The following article appeared recently in a free publication and I thought it deserved a larger audience …..
Holocaust survivor Eva Clarke spoke recently to the students of St Paul‘s High School Bessbrook about her life. This lady is a mere two years older than your editor and it is almost unbelievable the difference in our paths through this world!
Ms Clarke was born at the Mauthausen Concentration Camp in Austria on the 29 April 1945 just three days before its liberation. How she came to be there is a moving tale, her mother while carrying her in the womb being one of the last persons to enter that infamous death camp.
Adolf Hitler came to power in Germany in 1933, the year that Eva’s father left Hamburg for Prague. In Prague he met Eva’s mother Anna. The couple married on 15 May 1940. In December 1941 they were sent to Terezin/Theresienstadt, a ghetto just outside Prague. They were young and strong and considered competent workers and an integral part to the running of the ghetto. This ensured that they stay in the ghetto for three years, an unusually long period of time. Despite the sexes being separated in the ghetto, Anna became pregnant. The couple were forced to sign a document stating that when the baby was born it would have to be handed over to the Gestapo to be killed.
Yet before the ghetto officials knew of the birth of Anna’s son Dan, the infant died of pneumonia at two months of age. His death nevertheless meant the preservation of Anna’s life. Eva’s father was deported out of the ghetto and Anna – unaware of his final destination – chose to follow him on another transport, despite being pregnant for a second time (with her soon-to-be daughter Eva).
Anna arrived at Auschwitz Birkenau on 1 October 1944. Had she arrived with a born baby she would have immediately been sent to the gas chamber but because she did not – and her pregnancy was not yet evident – she was selected to work as a slave labourer in an armaments factory in Freiberg near Dresden. She remained there for six months getting weaker by the day while becoming more visibly pregnant.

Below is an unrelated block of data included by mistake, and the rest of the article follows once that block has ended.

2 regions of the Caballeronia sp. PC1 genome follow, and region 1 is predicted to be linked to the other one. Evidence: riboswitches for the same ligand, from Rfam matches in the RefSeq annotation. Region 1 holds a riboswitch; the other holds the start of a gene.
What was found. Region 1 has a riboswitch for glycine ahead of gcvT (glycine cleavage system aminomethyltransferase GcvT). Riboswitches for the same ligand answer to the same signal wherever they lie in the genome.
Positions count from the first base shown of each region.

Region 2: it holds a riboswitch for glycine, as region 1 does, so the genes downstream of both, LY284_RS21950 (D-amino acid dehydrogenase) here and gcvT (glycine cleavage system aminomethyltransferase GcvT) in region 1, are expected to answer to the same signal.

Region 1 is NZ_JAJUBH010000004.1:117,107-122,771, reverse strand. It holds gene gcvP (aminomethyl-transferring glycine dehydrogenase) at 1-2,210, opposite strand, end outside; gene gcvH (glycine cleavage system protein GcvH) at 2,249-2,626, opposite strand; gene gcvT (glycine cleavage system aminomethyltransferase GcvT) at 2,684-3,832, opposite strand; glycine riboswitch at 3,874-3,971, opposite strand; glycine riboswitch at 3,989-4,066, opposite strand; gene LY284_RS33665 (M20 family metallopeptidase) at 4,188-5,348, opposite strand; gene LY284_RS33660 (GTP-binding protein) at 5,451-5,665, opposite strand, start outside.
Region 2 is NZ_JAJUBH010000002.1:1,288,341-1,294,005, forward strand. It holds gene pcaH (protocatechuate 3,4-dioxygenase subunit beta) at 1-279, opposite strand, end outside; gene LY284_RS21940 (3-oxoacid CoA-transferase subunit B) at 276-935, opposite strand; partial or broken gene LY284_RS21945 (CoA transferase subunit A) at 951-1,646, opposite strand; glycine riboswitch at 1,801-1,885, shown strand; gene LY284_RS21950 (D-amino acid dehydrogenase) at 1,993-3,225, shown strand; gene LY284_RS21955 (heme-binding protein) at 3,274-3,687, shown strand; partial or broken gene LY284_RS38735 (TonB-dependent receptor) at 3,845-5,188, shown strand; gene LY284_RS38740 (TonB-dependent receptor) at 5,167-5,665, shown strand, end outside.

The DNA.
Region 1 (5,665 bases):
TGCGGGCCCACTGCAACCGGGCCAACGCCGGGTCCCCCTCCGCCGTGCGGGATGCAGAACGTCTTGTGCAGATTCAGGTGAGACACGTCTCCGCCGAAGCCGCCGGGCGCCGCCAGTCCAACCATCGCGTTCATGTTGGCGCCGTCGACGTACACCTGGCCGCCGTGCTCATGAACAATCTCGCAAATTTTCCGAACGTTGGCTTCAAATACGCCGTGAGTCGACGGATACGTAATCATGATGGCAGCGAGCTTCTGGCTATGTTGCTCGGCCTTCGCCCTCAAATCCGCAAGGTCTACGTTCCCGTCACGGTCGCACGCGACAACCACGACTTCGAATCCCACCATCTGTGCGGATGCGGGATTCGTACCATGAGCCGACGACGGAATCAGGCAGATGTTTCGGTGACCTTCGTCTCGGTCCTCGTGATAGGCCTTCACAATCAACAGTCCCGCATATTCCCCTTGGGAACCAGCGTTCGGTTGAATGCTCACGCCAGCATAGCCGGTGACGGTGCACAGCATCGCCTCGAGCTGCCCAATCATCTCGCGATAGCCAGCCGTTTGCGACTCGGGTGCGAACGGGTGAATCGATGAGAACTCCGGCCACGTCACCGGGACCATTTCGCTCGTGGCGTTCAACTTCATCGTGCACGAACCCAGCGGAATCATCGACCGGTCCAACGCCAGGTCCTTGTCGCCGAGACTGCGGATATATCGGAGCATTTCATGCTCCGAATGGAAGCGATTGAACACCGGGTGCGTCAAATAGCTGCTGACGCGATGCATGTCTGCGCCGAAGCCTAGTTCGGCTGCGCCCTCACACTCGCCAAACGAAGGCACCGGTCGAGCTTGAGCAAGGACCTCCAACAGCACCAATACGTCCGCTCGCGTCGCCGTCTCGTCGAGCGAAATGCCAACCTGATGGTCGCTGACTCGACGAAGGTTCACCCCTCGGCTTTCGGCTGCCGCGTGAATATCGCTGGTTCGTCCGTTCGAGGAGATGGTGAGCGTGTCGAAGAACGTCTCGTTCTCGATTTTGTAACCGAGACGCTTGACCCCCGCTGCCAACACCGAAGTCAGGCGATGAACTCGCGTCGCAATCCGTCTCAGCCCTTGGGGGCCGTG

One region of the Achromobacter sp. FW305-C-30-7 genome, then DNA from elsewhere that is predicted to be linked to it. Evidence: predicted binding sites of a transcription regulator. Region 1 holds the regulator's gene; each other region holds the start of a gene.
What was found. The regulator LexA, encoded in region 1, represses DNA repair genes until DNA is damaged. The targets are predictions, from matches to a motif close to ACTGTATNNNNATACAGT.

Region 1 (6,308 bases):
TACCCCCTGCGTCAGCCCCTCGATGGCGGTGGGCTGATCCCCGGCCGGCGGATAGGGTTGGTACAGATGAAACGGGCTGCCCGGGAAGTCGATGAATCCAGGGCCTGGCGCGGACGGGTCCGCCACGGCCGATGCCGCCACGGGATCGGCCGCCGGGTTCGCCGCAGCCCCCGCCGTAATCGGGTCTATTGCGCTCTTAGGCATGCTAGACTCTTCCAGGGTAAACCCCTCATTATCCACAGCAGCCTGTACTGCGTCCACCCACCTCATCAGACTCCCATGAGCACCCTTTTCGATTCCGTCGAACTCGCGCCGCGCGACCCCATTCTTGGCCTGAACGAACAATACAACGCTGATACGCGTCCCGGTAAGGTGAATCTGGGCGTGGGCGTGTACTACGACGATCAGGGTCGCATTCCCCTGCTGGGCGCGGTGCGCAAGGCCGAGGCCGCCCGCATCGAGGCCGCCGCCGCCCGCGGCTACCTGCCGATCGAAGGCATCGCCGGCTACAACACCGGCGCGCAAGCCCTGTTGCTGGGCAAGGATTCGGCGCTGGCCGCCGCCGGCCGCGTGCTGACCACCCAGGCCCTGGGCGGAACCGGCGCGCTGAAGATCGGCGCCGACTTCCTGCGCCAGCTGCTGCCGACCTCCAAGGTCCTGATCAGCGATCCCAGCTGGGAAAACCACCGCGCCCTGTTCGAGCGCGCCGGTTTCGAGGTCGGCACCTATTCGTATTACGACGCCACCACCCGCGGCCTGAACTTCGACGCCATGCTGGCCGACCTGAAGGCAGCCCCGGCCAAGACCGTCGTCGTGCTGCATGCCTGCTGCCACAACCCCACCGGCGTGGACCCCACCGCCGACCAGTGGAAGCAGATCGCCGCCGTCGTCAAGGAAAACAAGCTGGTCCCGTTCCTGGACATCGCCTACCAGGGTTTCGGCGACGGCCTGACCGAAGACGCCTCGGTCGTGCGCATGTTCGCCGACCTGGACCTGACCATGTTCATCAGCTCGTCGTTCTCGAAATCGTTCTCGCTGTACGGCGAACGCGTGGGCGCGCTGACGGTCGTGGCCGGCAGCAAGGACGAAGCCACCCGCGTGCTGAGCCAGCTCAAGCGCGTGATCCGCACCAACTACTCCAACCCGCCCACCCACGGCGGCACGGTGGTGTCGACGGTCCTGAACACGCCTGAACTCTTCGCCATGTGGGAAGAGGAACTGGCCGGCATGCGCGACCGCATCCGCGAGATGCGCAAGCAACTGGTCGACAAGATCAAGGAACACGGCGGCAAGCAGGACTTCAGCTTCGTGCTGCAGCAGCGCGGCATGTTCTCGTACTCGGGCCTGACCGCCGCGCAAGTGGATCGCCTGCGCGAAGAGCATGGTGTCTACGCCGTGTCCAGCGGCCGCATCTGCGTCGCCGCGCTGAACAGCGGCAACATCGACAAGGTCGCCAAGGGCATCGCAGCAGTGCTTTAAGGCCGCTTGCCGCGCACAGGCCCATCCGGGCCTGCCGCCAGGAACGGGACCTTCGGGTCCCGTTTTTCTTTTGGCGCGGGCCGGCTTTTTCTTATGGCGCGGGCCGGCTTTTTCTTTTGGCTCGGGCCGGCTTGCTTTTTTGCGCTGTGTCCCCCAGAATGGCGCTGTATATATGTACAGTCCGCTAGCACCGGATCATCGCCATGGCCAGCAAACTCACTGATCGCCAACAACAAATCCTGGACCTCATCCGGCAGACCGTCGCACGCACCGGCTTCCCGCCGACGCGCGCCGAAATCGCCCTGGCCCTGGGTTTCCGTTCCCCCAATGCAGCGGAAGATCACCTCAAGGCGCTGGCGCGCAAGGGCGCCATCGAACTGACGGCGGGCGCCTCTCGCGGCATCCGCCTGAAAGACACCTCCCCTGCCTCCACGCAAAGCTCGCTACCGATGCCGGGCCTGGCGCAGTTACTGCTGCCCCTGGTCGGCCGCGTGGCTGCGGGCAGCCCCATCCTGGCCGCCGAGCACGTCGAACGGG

Tragically she never saw her husband again and he never knew that she was pregnant. She learned after the war that he had been shot on 18 January 1945, less than a week before the liberation of Auschwitz by the Russian army. As the Nazis retreated Eva’s mother and her fellow prisoners were forced onto a train evacuating them to Freiburg. A three week nightmare journey around the Czech countryside ensued. The prisoners were subjected to starvation and scarcely any water.
The train arrived at Mauthausen Concentration Camp in Austria on 29 April 1945. Eva’s mother had such a shock when she saw the name of the notorious Camp that she went into labour -and without any kind of medical aid Eva was born on an open cart.
The gas chamber at Mauthausen Concentration Camp was blown up on 28 April, the day before they entered it. Still it was three days after Eva’s birth that the American Army liberated Mauthausen Concentration Camp. The timing of their arrival ensured the survival of mother and daughter.
After the war, in February 1948 Eva and her mother returned to Prague, where Anna married Eva’s step-father. In the same year they emigrated to the United Kingdom. In 1968 Eva married an academic lawyer and today has two sons and continues to reside in Britain.
Fifteen members of Eva’s family were killed at Auschwitz: three of Eva’s grandparents, her father, uncles, aunts and her seven-year-old cousin Peter.